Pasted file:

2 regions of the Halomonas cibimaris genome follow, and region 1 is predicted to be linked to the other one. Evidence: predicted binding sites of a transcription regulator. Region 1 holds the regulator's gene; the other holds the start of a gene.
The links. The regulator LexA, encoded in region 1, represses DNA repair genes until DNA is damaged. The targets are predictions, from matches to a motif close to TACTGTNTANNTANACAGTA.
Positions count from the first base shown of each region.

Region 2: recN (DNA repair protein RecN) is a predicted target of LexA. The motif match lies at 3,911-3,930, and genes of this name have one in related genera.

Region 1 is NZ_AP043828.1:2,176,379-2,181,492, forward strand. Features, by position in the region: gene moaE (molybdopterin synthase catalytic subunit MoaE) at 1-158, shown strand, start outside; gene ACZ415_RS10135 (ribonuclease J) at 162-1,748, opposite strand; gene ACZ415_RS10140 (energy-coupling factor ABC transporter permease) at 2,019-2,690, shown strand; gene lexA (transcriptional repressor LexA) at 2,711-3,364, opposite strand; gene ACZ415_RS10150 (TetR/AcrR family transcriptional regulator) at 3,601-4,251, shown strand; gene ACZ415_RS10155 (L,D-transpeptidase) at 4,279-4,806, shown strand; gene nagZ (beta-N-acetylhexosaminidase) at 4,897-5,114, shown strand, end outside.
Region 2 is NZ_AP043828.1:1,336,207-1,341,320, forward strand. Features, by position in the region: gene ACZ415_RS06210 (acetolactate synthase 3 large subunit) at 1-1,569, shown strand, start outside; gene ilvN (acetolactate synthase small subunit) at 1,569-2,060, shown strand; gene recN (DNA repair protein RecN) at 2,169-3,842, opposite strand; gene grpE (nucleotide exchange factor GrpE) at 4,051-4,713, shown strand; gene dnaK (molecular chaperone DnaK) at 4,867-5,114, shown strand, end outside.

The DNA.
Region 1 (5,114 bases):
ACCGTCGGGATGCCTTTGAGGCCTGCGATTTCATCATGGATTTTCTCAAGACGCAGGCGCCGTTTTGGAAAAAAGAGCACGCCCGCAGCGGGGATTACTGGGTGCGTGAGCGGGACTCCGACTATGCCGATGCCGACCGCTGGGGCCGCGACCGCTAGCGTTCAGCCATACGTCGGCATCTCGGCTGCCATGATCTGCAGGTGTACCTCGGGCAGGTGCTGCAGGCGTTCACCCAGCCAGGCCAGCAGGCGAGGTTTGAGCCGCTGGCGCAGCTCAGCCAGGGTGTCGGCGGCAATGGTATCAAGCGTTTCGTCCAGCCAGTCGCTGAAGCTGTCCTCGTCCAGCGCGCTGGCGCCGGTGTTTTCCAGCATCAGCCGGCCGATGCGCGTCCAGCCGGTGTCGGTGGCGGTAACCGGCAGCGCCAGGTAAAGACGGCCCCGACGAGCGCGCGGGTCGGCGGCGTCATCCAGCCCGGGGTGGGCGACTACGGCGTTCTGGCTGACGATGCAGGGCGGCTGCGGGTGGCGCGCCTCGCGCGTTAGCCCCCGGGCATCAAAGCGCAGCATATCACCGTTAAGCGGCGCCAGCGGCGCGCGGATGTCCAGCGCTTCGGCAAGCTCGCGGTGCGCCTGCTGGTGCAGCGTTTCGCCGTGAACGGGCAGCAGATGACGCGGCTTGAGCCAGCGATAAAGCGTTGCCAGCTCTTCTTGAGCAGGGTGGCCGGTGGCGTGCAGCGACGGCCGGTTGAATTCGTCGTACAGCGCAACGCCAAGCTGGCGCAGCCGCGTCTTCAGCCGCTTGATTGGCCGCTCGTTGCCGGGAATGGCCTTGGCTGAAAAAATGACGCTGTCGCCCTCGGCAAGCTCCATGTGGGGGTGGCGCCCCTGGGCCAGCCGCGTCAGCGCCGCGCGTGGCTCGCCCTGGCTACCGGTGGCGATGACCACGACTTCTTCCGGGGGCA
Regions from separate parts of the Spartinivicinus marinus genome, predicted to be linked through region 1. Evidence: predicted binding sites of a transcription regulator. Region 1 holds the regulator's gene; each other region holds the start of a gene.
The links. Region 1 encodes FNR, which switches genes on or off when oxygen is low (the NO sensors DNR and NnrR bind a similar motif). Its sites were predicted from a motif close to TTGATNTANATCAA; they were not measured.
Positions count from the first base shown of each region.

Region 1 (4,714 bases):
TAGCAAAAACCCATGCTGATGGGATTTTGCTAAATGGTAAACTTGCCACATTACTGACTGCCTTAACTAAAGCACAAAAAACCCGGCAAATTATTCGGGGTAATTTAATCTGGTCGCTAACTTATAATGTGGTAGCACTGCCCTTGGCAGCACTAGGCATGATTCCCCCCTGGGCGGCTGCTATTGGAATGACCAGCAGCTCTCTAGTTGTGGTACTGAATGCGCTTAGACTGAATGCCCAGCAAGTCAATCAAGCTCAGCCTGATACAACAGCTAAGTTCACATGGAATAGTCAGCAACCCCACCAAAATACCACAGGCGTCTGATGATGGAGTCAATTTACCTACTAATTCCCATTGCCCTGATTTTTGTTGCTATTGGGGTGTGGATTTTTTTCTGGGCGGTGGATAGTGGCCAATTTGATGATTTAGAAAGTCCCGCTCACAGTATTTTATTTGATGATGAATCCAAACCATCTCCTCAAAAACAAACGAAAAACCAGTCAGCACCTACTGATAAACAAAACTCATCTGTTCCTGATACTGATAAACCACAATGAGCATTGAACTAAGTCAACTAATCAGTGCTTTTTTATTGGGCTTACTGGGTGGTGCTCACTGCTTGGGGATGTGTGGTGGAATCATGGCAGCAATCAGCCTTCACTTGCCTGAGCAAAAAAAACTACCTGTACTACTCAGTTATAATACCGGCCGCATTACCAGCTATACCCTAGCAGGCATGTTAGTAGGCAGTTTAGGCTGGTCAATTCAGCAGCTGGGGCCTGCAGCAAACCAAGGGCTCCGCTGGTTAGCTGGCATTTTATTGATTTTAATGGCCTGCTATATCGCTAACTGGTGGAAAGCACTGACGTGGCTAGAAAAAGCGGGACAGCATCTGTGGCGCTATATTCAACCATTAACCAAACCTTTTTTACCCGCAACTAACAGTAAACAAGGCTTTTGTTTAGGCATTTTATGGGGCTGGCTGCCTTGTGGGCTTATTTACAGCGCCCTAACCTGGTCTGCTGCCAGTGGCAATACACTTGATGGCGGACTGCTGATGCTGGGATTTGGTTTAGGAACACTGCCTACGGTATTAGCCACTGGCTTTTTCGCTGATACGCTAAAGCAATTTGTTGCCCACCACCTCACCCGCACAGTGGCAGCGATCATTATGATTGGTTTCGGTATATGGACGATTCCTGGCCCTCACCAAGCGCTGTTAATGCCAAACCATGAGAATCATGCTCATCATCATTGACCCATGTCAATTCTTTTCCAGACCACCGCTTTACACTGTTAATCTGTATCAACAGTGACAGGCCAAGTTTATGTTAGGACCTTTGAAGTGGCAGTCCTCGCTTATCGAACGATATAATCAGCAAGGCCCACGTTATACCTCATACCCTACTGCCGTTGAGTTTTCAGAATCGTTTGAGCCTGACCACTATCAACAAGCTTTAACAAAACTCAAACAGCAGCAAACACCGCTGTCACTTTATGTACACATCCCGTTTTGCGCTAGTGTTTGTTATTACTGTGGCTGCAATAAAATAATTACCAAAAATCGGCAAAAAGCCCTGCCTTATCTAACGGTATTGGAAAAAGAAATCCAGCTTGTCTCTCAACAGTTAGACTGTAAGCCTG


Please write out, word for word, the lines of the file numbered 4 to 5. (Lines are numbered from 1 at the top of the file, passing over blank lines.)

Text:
Region 2: recN (DNA repair protein RecN) is a predicted target of LexA. The motif match lies at 3,911-3,930, and genes of this name have one in related genera.

Region 1 is NZ_AP043828.1:2,176,379-2,181,492, forward strand. Features, by position in the region: gene moaE (molybdopterin synthase catalytic subunit MoaE) at 1-158, shown strand, start outside; gene ACZ415_RS10135 (ribonuclease J) at 162-1,748, opposite strand; gene ACZ415_RS10140 (energy-coupling factor ABC transporter permease) at 2,019-2,690, shown strand; gene lexA (transcriptional repressor LexA) at 2,711-3,364, opposite strand; gene ACZ415_RS10150 (TetR/AcrR family transcriptional regulator) at 3,601-4,251, shown strand; gene ACZ415_RS10155 (L,D-transpeptidase) at 4,279-4,806, shown strand; gene nagZ (beta-N-acetylhexosaminidase) at 4,897-5,114, shown strand, end outside.